WEST PALM BEACH — Knowledge and management of heart-related risk factors and conditions are critical in reducing the likelihood of and improving outcomes with stroke, especially across populations with health disparities. This powerful connection between heart and brain health is the target of a new initiative focused on clinical training, community and patient education, as well as diagnosis and treatment. Getting to the Heart of Stroke from the American Heart Association, the world’s leading nonprofit organization focused on heart and brain health for all, with support and collaboration from HCA Healthcare, Inc. (NYSE:HCA), one of the nation’s leading health care providers, and the HCA Healthcare Foundation, will also include individualized health education efforts in Palm Beach County along with 14 other local markets across the United States.
Getting to the Heart of Stroke, developed in conjunction with HCA Healthcare and HCA Healthcare Foundation, features several efforts focused on preventing initial and recurrent strokes and improving overall stroke care by:
• Creating a learning collaborative with health care professionals at HCA Florida Healthcare focused on continuously improving quality of care.
• Educating and deepening the collaboration between health care professionals at HCA Florida Healthcare, especially in neurology and cardiology.
• Empowering consumers to know and better manage their stroke risk, including through the use of a new stroke self-management tool, along with greater engagement with patients diagnosed with atrial fibrillation (AFib) through the Association’s MyAFibExperience patient support network.
• Improving the overall health of Palm Beach County residents by addressing disparities through local health impact work in the areas of women’s health and wellbeing, high blood pressure management, nutrition security or tobacco/vaping prevention.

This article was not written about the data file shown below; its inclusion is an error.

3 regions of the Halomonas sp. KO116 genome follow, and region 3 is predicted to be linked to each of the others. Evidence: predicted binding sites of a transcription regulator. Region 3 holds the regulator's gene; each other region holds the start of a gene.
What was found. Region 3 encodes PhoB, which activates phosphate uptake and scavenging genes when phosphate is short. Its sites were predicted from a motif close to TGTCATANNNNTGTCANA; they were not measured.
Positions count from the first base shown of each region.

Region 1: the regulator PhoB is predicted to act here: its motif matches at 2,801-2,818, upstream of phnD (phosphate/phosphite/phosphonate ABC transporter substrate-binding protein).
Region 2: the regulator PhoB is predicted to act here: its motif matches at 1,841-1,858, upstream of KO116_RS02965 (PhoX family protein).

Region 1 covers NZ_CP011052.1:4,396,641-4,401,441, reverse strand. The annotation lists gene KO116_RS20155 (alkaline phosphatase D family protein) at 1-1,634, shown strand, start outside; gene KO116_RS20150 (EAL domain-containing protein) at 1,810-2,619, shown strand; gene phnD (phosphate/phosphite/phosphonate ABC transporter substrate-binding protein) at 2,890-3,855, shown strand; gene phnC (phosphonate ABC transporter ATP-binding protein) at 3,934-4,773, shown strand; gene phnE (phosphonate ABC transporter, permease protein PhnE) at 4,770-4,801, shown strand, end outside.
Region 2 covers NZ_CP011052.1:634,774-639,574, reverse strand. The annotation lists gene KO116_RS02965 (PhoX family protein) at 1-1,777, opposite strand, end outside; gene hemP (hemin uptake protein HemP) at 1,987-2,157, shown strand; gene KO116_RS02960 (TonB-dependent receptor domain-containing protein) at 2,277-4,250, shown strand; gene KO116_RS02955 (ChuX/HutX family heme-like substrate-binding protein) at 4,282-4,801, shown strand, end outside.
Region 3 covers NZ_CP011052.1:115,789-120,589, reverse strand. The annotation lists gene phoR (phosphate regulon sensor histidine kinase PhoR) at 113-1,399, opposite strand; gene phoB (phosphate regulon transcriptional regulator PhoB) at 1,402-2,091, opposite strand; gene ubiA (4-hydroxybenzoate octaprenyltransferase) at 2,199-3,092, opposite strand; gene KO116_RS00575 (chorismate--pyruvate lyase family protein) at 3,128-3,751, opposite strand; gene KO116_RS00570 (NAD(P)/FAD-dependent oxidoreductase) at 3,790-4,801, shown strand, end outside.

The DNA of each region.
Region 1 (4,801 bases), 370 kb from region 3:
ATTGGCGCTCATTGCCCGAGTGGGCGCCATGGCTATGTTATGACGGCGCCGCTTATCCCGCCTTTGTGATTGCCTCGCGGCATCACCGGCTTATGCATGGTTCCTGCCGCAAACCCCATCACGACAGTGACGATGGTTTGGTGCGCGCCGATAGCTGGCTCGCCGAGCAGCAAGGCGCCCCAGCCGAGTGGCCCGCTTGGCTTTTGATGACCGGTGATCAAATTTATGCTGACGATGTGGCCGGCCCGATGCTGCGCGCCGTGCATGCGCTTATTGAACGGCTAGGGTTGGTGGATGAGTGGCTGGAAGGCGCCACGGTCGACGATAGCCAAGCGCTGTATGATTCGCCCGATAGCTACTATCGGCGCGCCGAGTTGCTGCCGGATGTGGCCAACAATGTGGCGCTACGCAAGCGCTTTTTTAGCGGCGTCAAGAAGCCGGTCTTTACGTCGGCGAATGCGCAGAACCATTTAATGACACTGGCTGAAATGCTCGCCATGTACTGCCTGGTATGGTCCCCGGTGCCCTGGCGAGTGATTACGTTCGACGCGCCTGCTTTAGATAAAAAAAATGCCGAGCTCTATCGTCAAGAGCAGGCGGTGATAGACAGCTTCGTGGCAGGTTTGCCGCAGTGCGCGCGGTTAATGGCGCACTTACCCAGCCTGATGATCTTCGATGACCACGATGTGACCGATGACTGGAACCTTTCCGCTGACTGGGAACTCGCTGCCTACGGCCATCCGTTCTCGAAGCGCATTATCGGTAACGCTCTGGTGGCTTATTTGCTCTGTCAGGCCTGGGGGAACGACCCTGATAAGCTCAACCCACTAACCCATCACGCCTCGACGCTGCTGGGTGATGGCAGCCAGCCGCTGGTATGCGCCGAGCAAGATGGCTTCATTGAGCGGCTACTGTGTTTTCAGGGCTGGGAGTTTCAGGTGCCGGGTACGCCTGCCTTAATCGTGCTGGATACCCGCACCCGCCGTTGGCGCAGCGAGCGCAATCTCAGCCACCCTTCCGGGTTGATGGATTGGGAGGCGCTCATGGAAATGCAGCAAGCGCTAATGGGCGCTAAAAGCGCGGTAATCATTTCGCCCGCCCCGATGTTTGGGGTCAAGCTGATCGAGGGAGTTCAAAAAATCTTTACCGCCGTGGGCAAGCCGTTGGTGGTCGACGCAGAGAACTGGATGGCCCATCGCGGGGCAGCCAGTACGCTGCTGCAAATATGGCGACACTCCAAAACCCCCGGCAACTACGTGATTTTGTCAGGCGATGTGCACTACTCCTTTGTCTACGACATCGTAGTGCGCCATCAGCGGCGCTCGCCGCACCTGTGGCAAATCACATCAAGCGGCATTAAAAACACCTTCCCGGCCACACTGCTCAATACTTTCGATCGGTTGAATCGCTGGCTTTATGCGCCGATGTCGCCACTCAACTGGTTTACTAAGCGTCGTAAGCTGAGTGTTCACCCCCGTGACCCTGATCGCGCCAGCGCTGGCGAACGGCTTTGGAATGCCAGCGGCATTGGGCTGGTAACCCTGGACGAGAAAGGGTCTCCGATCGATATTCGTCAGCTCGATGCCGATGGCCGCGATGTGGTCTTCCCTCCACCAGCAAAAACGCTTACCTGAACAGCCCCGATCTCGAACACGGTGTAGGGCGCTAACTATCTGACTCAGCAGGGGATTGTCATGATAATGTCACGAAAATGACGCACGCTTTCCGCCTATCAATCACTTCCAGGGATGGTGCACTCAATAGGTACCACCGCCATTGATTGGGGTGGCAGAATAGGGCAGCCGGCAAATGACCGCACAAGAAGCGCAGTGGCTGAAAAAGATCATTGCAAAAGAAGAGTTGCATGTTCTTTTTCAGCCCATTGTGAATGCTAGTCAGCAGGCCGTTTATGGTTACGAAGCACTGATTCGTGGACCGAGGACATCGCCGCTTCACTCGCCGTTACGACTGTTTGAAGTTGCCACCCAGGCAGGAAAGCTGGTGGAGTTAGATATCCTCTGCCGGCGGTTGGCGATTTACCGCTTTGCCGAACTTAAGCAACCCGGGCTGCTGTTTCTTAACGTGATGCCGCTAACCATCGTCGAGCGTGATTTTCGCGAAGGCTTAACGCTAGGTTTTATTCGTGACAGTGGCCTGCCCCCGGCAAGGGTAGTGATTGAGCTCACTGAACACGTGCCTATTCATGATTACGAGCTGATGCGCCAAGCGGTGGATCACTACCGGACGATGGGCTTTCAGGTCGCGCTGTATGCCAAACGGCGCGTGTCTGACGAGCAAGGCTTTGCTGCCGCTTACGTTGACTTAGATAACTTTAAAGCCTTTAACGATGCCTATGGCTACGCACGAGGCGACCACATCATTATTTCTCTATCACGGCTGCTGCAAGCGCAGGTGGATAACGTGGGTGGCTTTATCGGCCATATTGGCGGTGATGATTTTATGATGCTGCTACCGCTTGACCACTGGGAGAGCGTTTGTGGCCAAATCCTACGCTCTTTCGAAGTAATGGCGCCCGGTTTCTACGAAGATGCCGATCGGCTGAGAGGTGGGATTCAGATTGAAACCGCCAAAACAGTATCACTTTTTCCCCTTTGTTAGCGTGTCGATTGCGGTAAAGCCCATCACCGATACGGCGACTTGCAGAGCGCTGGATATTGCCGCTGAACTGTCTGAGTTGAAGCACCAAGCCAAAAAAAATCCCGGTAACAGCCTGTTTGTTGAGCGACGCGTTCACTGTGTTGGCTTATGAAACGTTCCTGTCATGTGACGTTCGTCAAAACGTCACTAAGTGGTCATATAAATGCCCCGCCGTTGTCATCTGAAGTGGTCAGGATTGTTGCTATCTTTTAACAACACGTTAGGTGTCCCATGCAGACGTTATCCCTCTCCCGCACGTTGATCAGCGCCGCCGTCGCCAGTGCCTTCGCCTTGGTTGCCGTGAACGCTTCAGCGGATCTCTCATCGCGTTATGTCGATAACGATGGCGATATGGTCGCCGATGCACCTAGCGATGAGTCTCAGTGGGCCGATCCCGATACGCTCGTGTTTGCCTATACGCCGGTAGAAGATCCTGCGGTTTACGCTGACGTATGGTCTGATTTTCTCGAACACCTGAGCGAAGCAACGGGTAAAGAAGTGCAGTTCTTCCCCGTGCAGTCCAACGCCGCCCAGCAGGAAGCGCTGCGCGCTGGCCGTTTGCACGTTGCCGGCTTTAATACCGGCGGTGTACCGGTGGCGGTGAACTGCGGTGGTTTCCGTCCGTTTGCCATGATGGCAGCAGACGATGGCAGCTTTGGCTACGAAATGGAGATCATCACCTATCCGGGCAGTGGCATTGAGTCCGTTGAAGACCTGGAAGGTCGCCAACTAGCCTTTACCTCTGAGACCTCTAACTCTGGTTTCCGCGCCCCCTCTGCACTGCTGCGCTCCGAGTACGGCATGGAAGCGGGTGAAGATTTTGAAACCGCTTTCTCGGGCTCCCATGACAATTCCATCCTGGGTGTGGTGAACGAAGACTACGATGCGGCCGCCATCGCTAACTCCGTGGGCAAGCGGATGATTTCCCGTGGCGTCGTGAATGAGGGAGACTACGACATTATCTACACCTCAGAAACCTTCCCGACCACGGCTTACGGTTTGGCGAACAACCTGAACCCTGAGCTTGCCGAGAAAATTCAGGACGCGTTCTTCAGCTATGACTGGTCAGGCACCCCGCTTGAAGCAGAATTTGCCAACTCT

“Getting to the Heart of Stroke uses a proven approach to public health which combines a national initiative with local health impact work,” said Kayla Fox, executive director of the American Heart Association in Palm Beach County. “Over the next few months, the American Heart Association will work closely with our volunteers and leaders at HCA Florida Healthcare to take a real look at the health disparities right here in Palm Beach County and create a plan for helping more people in our community live the long, healthy lives they deserve.”
Getting to the Heart of Stroke focuses on education and care across medical disciplines and specialties and addresses risk factor management for people at highest risk of stroke from AFib—which is known to increase stroke risk by up to 5 times one — or secondary stroke from other undiagnosed heart issues.
“To tackle health inequities in South Florida, we need to address cardiovascular health at the community level and at the health care system level,” said Charles Gressle, HCA East Florida Division President. “Getting to the Heart of Stroke is designed to do that and we’re very proud to support our community alongside the American Heart Association.”
As part of the new initiative, American Heart Association staff and volunteer experts with support from the HCA Healthcare Foundation and HCA Healthcare community colleagues will work in Palm Beach County along with 14 other select communities to implement community education. The nationwide initiative will also focus on stroke risk factor awareness and professional education projected through the lens of equitable health for all.
Working closely with health care professional thought leaders, including those from HCA Healthcare, the Association will also develop accredited education programming that will be available to all health care professionals, and a specific learning collaborative with 10 HCA Healthcare facilities including HCA Florida Healthcare focused on continuously improving quality of care.
Identifying the cause of a stroke is critical to being able to prevent a subsequent stroke. Certain patient subsets, including Black and Hispanic/Latino populations, face additional barriers to identifying and treating stroke risk factors as well as receiving thorough assessment and treatment following stroke2.
While some AFib risk factors, including uncontrolled high blood pressure, diabetes and obesity, are more prevalent among Black people, they are less likely to be diagnosed with the condition, which may be related to race or ethnicity. Black adults also have a higher prevalence of stroke and the highest death rate from stroke compared to any other racial group. Getting to the Heart of Stroke will address these disparities.